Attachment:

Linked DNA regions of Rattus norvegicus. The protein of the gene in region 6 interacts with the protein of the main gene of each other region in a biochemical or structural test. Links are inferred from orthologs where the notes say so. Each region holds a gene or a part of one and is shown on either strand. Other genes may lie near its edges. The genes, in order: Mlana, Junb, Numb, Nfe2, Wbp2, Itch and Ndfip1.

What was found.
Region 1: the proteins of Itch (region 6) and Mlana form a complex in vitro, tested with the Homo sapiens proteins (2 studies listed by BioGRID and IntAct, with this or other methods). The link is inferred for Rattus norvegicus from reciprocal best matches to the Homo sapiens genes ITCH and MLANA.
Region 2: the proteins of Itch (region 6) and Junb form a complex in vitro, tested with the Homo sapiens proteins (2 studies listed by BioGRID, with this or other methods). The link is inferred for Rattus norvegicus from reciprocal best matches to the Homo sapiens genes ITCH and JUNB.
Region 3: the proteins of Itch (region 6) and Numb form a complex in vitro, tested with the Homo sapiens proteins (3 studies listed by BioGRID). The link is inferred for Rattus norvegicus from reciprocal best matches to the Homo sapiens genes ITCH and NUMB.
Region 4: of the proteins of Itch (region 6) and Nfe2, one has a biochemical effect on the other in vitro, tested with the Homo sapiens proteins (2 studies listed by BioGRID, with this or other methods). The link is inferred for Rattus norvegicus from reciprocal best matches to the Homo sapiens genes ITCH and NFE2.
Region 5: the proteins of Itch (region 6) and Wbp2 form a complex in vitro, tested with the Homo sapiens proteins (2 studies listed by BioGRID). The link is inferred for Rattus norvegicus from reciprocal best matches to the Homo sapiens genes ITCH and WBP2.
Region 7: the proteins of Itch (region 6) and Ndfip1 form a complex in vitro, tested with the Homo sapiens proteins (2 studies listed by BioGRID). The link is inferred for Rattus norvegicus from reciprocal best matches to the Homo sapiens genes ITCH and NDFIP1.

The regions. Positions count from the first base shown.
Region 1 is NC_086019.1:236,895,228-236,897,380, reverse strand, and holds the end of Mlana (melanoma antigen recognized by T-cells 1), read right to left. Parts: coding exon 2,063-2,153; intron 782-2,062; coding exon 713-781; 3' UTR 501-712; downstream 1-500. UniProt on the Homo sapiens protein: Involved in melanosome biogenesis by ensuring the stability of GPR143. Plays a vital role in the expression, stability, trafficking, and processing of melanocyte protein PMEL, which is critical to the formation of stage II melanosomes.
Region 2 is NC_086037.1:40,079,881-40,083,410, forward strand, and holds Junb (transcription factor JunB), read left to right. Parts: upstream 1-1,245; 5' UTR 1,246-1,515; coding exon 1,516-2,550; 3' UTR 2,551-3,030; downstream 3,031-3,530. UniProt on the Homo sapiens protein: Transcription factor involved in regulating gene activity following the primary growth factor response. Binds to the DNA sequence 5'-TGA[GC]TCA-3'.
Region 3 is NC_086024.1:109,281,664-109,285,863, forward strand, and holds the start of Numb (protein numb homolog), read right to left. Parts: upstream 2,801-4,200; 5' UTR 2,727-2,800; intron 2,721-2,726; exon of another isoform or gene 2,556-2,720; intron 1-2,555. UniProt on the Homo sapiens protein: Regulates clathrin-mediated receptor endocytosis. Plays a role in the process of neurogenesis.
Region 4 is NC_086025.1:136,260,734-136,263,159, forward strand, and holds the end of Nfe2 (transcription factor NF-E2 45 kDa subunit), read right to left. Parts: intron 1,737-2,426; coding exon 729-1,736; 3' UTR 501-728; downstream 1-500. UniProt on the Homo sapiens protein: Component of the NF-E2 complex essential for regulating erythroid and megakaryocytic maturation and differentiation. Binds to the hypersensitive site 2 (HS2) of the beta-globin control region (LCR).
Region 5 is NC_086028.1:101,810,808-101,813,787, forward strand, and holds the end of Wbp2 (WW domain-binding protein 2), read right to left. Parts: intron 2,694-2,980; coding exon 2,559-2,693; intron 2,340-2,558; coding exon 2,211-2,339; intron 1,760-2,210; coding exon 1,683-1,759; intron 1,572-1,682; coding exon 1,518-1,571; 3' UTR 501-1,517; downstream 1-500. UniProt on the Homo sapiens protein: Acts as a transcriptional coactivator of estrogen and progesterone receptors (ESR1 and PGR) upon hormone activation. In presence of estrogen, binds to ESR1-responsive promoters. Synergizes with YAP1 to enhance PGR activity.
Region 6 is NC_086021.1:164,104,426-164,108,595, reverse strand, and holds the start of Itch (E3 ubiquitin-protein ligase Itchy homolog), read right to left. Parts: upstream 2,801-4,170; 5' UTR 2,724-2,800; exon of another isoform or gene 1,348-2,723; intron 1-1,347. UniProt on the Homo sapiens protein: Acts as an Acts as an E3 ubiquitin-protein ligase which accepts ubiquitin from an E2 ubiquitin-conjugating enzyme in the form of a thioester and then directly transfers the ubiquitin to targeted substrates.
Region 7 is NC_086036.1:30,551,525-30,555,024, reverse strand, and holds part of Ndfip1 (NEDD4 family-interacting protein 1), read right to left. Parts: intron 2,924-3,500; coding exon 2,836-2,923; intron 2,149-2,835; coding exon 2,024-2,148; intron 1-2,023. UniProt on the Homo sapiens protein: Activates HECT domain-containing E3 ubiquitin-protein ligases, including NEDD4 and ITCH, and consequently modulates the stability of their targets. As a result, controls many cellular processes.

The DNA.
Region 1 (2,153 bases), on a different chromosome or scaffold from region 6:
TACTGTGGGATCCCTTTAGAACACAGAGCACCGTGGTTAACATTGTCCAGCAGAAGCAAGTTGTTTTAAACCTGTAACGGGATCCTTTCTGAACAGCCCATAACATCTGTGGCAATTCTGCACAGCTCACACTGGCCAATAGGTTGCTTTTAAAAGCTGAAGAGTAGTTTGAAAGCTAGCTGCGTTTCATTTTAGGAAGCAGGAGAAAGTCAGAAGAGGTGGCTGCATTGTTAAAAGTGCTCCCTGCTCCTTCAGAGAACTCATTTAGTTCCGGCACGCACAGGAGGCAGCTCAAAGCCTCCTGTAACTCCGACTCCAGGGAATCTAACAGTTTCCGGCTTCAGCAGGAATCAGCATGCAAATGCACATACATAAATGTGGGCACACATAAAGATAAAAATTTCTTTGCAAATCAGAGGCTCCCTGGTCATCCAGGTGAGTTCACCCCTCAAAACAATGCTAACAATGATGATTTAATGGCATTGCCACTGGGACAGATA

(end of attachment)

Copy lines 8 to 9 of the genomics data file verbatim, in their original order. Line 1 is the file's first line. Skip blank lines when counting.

Region 7: the proteins of Itch (region 6) and Ndfip1 form a complex in vitro, tested with the Homo sapiens proteins (2 studies listed by BioGRID). The link is inferred for Rattus norvegicus from reciprocal best matches to the Homo sapiens genes ITCH and NDFIP1.

The regions. Positions count from the first base shown.